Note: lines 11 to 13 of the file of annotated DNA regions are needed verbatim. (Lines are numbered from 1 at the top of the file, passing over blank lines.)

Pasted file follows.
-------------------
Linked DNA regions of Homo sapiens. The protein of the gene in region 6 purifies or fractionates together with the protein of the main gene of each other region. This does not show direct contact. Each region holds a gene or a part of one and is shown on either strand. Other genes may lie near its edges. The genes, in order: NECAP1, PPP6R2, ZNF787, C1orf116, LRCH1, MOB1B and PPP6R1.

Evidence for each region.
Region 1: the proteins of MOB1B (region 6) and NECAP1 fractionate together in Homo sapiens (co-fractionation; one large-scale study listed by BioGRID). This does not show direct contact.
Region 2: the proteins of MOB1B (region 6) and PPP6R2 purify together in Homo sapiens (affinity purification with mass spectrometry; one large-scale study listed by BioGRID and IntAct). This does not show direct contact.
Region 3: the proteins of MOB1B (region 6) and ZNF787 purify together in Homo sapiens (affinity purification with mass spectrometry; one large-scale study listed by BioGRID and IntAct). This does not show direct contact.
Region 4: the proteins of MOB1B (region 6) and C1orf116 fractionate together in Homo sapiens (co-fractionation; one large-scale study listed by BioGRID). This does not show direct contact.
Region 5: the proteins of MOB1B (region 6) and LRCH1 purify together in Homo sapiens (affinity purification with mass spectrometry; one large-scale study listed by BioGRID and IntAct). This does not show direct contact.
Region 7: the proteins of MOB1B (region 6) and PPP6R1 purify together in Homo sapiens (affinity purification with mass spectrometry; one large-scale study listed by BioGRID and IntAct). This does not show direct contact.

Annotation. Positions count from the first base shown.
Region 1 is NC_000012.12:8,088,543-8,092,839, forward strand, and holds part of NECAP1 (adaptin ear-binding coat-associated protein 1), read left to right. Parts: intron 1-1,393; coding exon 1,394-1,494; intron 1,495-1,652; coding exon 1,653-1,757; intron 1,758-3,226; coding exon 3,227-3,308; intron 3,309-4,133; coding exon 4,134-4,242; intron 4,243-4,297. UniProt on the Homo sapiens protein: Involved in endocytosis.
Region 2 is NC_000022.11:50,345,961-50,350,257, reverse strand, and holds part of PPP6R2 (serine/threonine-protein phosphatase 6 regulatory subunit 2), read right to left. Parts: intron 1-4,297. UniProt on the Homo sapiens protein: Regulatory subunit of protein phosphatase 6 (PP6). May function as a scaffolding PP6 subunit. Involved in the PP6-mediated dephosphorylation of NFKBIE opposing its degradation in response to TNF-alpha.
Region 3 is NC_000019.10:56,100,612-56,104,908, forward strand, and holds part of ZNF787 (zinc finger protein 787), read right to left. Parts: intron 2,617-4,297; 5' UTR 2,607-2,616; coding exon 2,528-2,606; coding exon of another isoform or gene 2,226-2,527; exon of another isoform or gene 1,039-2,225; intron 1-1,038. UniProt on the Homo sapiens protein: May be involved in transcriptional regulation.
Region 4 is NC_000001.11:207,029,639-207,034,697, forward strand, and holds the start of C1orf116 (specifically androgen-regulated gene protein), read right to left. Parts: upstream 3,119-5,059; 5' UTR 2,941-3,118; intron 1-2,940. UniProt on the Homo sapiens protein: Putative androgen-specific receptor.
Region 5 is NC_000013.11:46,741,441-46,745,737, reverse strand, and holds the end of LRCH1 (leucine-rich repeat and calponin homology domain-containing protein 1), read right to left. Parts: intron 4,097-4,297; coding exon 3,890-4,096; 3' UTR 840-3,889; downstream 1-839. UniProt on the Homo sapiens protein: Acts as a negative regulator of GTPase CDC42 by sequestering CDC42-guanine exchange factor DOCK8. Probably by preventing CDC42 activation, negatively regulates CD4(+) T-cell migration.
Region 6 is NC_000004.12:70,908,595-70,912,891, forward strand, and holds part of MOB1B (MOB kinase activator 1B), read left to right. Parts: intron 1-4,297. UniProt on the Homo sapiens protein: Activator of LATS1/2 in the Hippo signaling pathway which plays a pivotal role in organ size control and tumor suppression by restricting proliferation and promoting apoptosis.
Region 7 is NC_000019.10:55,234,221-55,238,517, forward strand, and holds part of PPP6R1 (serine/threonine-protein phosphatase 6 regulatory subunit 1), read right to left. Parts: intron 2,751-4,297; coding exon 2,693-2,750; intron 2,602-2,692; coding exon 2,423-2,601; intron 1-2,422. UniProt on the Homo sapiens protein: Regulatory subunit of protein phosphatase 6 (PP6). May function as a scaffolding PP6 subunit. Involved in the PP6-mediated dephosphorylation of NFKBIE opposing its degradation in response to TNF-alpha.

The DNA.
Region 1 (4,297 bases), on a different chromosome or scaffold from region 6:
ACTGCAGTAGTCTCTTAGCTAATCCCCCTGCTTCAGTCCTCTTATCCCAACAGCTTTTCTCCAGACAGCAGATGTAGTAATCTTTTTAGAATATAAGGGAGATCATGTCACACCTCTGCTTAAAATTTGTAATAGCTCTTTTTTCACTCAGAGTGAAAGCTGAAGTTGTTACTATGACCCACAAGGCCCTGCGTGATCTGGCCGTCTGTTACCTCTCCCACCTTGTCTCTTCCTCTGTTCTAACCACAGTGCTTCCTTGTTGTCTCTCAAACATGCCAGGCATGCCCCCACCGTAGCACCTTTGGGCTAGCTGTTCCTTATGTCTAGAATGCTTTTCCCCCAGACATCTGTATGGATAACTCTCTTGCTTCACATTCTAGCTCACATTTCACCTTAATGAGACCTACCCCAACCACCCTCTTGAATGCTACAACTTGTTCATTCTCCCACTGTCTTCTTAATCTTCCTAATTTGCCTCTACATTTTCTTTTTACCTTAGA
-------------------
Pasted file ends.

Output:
Region 2 is NC_000022.11:50,345,961-50,350,257, reverse strand, and holds part of PPP6R2 (serine/threonine-protein phosphatase 6 regulatory subunit 2), read right to left. Parts: intron 1-4,297. UniProt on the Homo sapiens protein: Regulatory subunit of protein phosphatase 6 (PP6). May function as a scaffolding PP6 subunit. Involved in the PP6-mediated dephosphorylation of NFKBIE opposing its degradation in response to TNF-alpha.
Region 3 is NC_000019.10:56,100,612-56,104,908, forward strand, and holds part of ZNF787 (zinc finger protein 787), read right to left. Parts: intron 2,617-4,297; 5' UTR 2,607-2,616; coding exon 2,528-2,606; coding exon of another isoform or gene 2,226-2,527; exon of another isoform or gene 1,039-2,225; intron 1-1,038. UniProt on the Homo sapiens protein: May be involved in transcriptional regulation.
Region 4 is NC_000001.11:207,029,639-207,034,697, forward strand, and holds the start of C1orf116 (specifically androgen-regulated gene protein), read right to left. Parts: upstream 3,119-5,059; 5' UTR 2,941-3,118; intron 1-2,940. UniProt on the Homo sapiens protein: Putative androgen-specific receptor.